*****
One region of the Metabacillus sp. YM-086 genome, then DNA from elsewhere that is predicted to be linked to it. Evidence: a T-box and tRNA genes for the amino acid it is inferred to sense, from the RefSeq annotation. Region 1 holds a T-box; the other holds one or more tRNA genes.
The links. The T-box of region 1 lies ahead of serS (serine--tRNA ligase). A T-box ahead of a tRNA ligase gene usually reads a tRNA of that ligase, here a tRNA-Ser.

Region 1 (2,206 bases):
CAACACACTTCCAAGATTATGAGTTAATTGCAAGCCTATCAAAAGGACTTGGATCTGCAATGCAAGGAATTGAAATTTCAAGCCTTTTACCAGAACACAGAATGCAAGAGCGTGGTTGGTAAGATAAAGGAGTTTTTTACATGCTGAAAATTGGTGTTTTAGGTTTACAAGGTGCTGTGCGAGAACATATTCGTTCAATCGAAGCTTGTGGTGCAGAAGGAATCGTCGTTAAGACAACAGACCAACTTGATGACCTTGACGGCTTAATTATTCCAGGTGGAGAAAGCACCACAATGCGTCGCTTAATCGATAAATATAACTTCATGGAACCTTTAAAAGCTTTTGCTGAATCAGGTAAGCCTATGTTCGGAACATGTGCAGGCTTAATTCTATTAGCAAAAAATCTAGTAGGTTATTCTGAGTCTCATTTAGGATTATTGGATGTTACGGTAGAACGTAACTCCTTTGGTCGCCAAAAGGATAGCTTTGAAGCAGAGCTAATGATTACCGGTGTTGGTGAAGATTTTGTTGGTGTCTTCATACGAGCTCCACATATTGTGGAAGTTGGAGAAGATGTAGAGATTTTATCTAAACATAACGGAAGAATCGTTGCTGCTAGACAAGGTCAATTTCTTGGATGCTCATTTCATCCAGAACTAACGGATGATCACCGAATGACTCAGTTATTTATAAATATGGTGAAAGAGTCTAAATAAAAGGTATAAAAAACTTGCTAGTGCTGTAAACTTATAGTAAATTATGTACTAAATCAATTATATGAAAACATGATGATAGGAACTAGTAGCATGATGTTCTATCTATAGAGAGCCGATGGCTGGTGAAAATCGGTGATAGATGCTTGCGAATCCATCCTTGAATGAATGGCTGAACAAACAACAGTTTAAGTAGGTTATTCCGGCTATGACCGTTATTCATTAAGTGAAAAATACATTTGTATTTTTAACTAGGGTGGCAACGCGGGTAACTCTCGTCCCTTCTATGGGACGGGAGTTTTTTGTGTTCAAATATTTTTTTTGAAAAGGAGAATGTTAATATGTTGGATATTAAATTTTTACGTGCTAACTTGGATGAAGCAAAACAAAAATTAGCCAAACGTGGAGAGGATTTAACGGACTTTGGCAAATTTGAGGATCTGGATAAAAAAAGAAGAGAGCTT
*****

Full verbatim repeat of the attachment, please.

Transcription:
One region of the Metabacillus sp. YM-086 genome, then DNA from elsewhere that is predicted to be linked to it. Evidence: a T-box and tRNA genes for the amino acid it is inferred to sense, from the RefSeq annotation. Region 1 holds a T-box; the other holds one or more tRNA genes.
The links. The T-box of region 1 lies ahead of serS (serine--tRNA ligase). A T-box ahead of a tRNA ligase gene usually reads a tRNA of that ligase, here a tRNA-Ser.

Region 1 (2,206 bases):
CAACACACTTCCAAGATTATGAGTTAATTGCAAGCCTATCAAAAGGACTTGGATCTGCAATGCAAGGAATTGAAATTTCAAGCCTTTTACCAGAACACAGAATGCAAGAGCGTGGTTGGTAAGATAAAGGAGTTTTTTACATGCTGAAAATTGGTGTTTTAGGTTTACAAGGTGCTGTGCGAGAACATATTCGTTCAATCGAAGCTTGTGGTGCAGAAGGAATCGTCGTTAAGACAACAGACCAACTTGATGACCTTGACGGCTTAATTATTCCAGGTGGAGAAAGCACCACAATGCGTCGCTTAATCGATAAATATAACTTCATGGAACCTTTAAAAGCTTTTGCTGAATCAGGTAAGCCTATGTTCGGAACATGTGCAGGCTTAATTCTATTAGCAAAAAATCTAGTAGGTTATTCTGAGTCTCATTTAGGATTATTGGATGTTACGGTAGAACGTAACTCCTTTGGTCGCCAAAAGGATAGCTTTGAAGCAGAGCTAATGATTACCGGTGTTGGTGAAGATTTTGTTGGTGTCTTCATACGAGCTCCACATATTGTGGAAGTTGGAGAAGATGTAGAGATTTTATCTAAACATAACGGAAGAATCGTTGCTGCTAGACAAGGTCAATTTCTTGGATGCTCATTTCATCCAGAACTAACGGATGATCACCGAATGACTCAGTTATTTATAAATATGGTGAAAGAGTCTAAATAAAAGGTATAAAAAACTTGCTAGTGCTGTAAACTTATAGTAAATTATGTACTAAATCAATTATATGAAAACATGATGATAGGAACTAGTAGCATGATGTTCTATCTATAGAGAGCCGATGGCTGGTGAAAATCGGTGATAGATGCTTGCGAATCCATCCTTGAATGAATGGCTGAACAAACAACAGTTTAAGTAGGTTATTCCGGCTATGACCGTTATTCATTAAGTGAAAAATACATTTGTATTTTTAACTAGGGTGGCAACGCGGGTAACTCTCGTCCCTTCTATGGGACGGGAGTTTTTTGTGTTCAAATATTTTTTTTGAAAAGGAGAATGTTAATATGTTGGATATTAAATTTTTACGTGCTAACTTGGATGAAGCAAAACAAAAATTAGCCAAACGTGGAGAGGATTTAACGGACTTTGGCAAATTTGAGGATCTGGATAAAAAAAGAAGAGAGCTT